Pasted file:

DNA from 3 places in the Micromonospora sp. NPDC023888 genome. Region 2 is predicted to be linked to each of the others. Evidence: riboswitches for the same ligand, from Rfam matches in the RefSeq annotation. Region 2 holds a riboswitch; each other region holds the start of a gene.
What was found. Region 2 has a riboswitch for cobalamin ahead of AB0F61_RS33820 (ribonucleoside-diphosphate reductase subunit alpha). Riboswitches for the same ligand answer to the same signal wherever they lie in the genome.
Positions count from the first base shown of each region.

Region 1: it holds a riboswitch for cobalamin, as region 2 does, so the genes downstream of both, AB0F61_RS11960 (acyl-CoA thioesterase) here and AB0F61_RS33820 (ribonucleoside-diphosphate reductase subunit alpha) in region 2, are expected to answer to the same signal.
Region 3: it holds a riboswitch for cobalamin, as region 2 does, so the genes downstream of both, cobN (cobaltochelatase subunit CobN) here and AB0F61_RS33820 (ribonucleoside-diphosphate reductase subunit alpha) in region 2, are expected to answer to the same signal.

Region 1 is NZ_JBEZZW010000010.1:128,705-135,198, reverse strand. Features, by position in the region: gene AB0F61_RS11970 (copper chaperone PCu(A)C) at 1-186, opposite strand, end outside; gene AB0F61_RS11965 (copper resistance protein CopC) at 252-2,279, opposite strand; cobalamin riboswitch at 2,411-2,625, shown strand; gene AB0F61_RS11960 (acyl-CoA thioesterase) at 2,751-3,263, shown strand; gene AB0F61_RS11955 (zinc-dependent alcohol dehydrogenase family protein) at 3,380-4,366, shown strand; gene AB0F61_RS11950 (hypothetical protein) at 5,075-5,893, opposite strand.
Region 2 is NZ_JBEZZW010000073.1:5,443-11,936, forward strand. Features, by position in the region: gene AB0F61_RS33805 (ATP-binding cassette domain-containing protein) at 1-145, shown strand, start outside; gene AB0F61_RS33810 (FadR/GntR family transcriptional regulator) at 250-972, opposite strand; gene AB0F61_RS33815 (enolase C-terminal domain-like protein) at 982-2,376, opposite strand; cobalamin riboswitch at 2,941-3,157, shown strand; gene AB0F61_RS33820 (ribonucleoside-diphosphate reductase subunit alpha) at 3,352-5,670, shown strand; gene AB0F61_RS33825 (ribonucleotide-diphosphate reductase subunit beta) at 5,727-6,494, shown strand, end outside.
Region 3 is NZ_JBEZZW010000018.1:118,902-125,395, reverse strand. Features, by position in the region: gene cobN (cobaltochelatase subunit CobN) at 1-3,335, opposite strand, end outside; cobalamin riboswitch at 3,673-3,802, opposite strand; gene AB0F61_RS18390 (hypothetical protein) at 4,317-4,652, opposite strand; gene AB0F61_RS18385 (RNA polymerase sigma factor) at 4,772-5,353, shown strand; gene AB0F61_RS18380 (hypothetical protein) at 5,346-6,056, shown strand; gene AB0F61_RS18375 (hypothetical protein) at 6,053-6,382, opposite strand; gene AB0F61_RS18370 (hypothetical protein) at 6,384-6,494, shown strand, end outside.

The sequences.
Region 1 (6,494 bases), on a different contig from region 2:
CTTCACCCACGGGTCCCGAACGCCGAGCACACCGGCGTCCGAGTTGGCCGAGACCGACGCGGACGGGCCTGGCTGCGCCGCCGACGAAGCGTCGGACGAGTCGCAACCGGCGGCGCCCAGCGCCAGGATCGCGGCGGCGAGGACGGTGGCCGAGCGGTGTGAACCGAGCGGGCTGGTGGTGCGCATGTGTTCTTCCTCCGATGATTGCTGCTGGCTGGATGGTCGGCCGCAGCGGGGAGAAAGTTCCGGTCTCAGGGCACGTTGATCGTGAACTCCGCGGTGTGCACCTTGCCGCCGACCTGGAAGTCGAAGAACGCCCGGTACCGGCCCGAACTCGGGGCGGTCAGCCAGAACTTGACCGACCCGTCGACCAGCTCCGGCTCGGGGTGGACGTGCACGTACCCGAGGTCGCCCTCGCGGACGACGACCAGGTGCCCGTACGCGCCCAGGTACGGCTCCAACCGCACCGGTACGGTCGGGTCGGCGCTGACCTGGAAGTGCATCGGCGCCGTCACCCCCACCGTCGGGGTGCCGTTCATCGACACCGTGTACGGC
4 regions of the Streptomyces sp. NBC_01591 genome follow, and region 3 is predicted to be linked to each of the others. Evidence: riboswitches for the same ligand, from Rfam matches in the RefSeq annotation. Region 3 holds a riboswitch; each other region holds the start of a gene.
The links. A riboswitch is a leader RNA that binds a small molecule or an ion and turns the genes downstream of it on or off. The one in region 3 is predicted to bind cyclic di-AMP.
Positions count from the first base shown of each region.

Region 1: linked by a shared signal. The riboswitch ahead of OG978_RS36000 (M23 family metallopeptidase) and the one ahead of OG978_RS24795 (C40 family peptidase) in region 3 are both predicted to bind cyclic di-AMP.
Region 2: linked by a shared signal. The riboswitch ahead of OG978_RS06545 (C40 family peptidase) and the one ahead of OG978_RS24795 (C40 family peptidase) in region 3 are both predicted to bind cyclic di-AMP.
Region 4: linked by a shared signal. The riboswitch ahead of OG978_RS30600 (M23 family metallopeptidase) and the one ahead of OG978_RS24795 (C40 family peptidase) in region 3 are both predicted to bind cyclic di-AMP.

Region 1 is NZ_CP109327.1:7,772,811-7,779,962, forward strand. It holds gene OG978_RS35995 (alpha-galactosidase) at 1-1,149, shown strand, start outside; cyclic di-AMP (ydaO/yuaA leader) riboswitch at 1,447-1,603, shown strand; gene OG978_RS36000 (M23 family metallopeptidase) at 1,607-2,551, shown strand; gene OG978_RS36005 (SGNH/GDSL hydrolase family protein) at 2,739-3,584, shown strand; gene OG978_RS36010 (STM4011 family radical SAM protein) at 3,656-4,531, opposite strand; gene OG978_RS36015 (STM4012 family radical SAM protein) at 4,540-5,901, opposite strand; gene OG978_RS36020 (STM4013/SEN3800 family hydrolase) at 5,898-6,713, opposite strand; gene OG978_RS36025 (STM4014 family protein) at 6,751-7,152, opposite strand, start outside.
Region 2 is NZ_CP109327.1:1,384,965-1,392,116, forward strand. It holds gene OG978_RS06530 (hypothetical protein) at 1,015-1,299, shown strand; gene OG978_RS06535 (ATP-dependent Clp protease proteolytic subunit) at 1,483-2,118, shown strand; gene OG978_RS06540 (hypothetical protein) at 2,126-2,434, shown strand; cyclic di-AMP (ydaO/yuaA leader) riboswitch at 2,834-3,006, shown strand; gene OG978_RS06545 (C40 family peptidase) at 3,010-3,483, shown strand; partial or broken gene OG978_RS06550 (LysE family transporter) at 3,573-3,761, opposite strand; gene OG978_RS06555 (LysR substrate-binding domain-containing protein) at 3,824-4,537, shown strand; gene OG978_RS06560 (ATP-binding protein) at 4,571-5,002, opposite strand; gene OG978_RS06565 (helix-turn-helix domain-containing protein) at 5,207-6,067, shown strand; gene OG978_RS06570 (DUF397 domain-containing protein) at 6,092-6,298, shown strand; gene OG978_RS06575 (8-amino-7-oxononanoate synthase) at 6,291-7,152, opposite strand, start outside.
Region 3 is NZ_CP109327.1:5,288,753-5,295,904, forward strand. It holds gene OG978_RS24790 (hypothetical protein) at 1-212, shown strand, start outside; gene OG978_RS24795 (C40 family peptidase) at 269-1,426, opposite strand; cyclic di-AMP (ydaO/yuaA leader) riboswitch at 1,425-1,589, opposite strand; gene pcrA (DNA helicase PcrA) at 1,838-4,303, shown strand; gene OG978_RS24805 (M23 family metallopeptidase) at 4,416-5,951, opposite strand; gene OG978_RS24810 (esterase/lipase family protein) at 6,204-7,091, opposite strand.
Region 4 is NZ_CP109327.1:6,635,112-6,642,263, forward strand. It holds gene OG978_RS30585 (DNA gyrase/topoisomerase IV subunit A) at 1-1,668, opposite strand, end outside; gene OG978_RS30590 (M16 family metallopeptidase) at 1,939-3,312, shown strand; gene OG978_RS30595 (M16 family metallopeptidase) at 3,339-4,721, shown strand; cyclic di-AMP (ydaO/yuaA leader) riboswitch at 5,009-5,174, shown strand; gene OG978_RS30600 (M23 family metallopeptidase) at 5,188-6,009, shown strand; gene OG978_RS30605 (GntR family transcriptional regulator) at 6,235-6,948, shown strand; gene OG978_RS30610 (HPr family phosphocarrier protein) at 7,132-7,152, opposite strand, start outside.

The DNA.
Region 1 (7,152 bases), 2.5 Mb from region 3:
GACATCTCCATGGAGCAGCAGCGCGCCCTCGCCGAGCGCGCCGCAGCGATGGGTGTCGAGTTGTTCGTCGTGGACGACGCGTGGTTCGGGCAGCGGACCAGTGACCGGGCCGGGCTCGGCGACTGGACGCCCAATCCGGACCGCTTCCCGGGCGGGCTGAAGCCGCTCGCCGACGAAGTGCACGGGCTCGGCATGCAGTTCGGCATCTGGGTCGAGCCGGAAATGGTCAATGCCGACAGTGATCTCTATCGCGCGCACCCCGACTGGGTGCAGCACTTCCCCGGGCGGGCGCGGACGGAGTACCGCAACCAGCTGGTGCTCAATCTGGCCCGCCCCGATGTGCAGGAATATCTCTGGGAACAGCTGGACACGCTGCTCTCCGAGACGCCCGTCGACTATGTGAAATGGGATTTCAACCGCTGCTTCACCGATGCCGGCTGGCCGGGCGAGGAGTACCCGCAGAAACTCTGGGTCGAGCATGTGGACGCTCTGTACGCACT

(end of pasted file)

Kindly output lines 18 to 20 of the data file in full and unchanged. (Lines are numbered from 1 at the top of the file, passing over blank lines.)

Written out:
Region 1 is NZ_CP109327.1:7,772,811-7,779,962, forward strand. It holds gene OG978_RS35995 (alpha-galactosidase) at 1-1,149, shown strand, start outside; cyclic di-AMP (ydaO/yuaA leader) riboswitch at 1,447-1,603, shown strand; gene OG978_RS36000 (M23 family metallopeptidase) at 1,607-2,551, shown strand; gene OG978_RS36005 (SGNH/GDSL hydrolase family protein) at 2,739-3,584, shown strand; gene OG978_RS36010 (STM4011 family radical SAM protein) at 3,656-4,531, opposite strand; gene OG978_RS36015 (STM4012 family radical SAM protein) at 4,540-5,901, opposite strand; gene OG978_RS36020 (STM4013/SEN3800 family hydrolase) at 5,898-6,713, opposite strand; gene OG978_RS36025 (STM4014 family protein) at 6,751-7,152, opposite strand, start outside.
Region 2 is NZ_CP109327.1:1,384,965-1,392,116, forward strand. It holds gene OG978_RS06530 (hypothetical protein) at 1,015-1,299, shown strand; gene OG978_RS06535 (ATP-dependent Clp protease proteolytic subunit) at 1,483-2,118, shown strand; gene OG978_RS06540 (hypothetical protein) at 2,126-2,434, shown strand; cyclic di-AMP (ydaO/yuaA leader) riboswitch at 2,834-3,006, shown strand; gene OG978_RS06545 (C40 family peptidase) at 3,010-3,483, shown strand; partial or broken gene OG978_RS06550 (LysE family transporter) at 3,573-3,761, opposite strand; gene OG978_RS06555 (LysR substrate-binding domain-containing protein) at 3,824-4,537, shown strand; gene OG978_RS06560 (ATP-binding protein) at 4,571-5,002, opposite strand; gene OG978_RS06565 (helix-turn-helix domain-containing protein) at 5,207-6,067, shown strand; gene OG978_RS06570 (DUF397 domain-containing protein) at 6,092-6,298, shown strand; gene OG978_RS06575 (8-amino-7-oxononanoate synthase) at 6,291-7,152, opposite strand, start outside.
Region 3 is NZ_CP109327.1:5,288,753-5,295,904, forward strand. It holds gene OG978_RS24790 (hypothetical protein) at 1-212, shown strand, start outside; gene OG978_RS24795 (C40 family peptidase) at 269-1,426, opposite strand; cyclic di-AMP (ydaO/yuaA leader) riboswitch at 1,425-1,589, opposite strand; gene pcrA (DNA helicase PcrA) at 1,838-4,303, shown strand; gene OG978_RS24805 (M23 family metallopeptidase) at 4,416-5,951, opposite strand; gene OG978_RS24810 (esterase/lipase family protein) at 6,204-7,091, opposite strand.